Christon led Arkansas back from a nine-point deficit midway through the second half just as the Lady Tigers looked as if they were beginning to pull away. An Augustus bucket gave LSU a 54-45 lead with 12:41 to go in the game.
Christon, though, answered with eight consecutive points, including a clutch trey with 11:14 to go, which trimmed LSU's advantage to a single point, 54-53.
"She made huge plays for us today," Lewis said. "They didn't stop her. We knew she would make her shots, so we had to focus on defense. We wanted to get her the ball until they stopped her."
In the end, however, it was LSU that made the shots.
The Lady Tigers flirted with a four-point lead for a large portion of the closing minutes. DeTrina White scored an acrobatic layup giving LSU a 66-62 with 5:36 left to play. Christon hit a running jump shot making it a two-point game at the 5:08 mark, 66-64.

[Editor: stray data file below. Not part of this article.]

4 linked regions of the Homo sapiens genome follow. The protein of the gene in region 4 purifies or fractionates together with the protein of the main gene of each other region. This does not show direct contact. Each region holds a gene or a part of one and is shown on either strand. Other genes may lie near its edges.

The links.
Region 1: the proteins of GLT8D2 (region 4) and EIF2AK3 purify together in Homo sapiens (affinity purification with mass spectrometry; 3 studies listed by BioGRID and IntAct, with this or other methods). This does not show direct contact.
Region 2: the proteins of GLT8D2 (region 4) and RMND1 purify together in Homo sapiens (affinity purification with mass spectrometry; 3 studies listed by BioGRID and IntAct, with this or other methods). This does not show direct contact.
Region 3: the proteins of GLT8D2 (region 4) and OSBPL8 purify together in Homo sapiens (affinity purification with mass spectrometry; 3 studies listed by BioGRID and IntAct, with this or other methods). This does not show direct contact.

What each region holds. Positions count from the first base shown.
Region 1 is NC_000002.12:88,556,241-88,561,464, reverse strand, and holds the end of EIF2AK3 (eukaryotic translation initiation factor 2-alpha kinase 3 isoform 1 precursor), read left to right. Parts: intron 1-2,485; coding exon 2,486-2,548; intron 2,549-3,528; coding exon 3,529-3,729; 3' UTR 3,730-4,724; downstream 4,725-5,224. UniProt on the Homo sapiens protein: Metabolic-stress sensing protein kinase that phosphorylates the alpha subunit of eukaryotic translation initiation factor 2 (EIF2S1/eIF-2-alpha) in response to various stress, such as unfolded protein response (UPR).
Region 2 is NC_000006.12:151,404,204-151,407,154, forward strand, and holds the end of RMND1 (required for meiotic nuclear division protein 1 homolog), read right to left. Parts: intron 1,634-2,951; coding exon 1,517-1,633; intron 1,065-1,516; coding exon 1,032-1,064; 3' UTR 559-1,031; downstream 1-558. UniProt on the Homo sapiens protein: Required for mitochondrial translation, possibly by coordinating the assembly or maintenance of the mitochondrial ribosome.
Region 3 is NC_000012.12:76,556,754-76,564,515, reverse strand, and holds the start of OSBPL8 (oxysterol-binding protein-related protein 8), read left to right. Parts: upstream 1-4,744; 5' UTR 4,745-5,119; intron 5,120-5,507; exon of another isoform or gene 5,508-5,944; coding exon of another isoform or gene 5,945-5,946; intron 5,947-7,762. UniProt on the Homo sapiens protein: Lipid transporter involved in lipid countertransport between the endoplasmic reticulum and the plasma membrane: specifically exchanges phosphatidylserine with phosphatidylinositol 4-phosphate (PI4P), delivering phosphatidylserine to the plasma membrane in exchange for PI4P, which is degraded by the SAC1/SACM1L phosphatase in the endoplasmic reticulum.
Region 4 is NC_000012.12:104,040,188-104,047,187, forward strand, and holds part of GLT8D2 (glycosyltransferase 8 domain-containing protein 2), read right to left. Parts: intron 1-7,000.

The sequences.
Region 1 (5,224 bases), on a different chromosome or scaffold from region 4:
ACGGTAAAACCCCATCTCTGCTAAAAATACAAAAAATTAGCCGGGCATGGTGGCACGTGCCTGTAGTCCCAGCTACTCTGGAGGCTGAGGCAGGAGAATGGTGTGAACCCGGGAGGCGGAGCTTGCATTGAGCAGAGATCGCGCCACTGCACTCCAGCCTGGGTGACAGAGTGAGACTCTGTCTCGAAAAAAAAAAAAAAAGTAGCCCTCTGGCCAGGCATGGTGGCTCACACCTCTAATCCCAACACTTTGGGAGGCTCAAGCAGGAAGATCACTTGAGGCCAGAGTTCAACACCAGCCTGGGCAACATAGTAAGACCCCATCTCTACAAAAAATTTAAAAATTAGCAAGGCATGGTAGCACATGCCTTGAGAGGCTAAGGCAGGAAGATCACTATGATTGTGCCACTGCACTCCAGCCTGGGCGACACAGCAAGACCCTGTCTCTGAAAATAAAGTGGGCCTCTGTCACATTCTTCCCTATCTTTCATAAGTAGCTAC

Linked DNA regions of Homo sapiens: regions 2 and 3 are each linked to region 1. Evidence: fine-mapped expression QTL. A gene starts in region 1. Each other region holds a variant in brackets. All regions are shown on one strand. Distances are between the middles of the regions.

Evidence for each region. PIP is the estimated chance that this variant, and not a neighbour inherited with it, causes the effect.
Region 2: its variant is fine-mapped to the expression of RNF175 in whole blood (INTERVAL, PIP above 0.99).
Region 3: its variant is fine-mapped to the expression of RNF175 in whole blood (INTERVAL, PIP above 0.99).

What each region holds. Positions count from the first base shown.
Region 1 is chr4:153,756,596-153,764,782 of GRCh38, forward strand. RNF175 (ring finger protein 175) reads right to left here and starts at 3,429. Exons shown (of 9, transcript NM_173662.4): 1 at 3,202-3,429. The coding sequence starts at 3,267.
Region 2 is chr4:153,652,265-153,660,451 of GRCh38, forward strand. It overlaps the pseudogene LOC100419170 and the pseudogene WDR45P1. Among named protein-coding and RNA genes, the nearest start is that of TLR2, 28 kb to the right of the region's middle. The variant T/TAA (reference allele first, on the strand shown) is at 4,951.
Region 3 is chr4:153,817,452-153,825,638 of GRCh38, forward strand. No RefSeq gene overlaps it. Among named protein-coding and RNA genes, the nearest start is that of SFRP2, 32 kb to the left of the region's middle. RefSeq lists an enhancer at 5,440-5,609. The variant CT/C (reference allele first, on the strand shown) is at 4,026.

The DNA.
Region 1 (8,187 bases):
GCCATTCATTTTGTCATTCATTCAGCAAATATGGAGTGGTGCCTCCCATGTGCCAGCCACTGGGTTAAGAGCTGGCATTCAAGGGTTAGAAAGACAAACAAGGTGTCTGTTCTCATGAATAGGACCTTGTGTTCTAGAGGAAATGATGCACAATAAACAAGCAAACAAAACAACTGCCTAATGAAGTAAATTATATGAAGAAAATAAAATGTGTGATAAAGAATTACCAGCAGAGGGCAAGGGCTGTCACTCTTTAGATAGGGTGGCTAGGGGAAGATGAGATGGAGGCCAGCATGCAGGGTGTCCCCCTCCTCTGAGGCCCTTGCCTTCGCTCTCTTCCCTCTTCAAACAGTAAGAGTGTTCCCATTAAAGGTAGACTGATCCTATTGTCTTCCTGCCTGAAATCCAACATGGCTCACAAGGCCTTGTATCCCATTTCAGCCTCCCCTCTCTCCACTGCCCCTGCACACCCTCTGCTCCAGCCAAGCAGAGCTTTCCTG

White pitched in one of two free throws with 4:47 left to play before Christon reduced LSU's lead to a single point, 67-66 with 4:08 remaining.
Following two Temeka Johnson free throws, back-to-back field goals by Christon and Lewis gave the Lady'Backs their brief lead.
LSU then outscored Arkansas 9-2 over the final 3:01 sealing the win.
Trailing Augustus in scoring, Johnson put up 15 points along with four assists, four rebounds and four steals. Smith and Hodges (seven assists) each scored 11 in the win.
Two other Lady Razorbacks finished in double digits with Dana Cherry scored 16 (seven rebounds) along with Lewis' 11.
In defeat, Blair was still excited about the quality of the game.
"You just watched one heck of a ball game," Blair said.
"I think people who were here tonight saw a great game, period," Gunter said.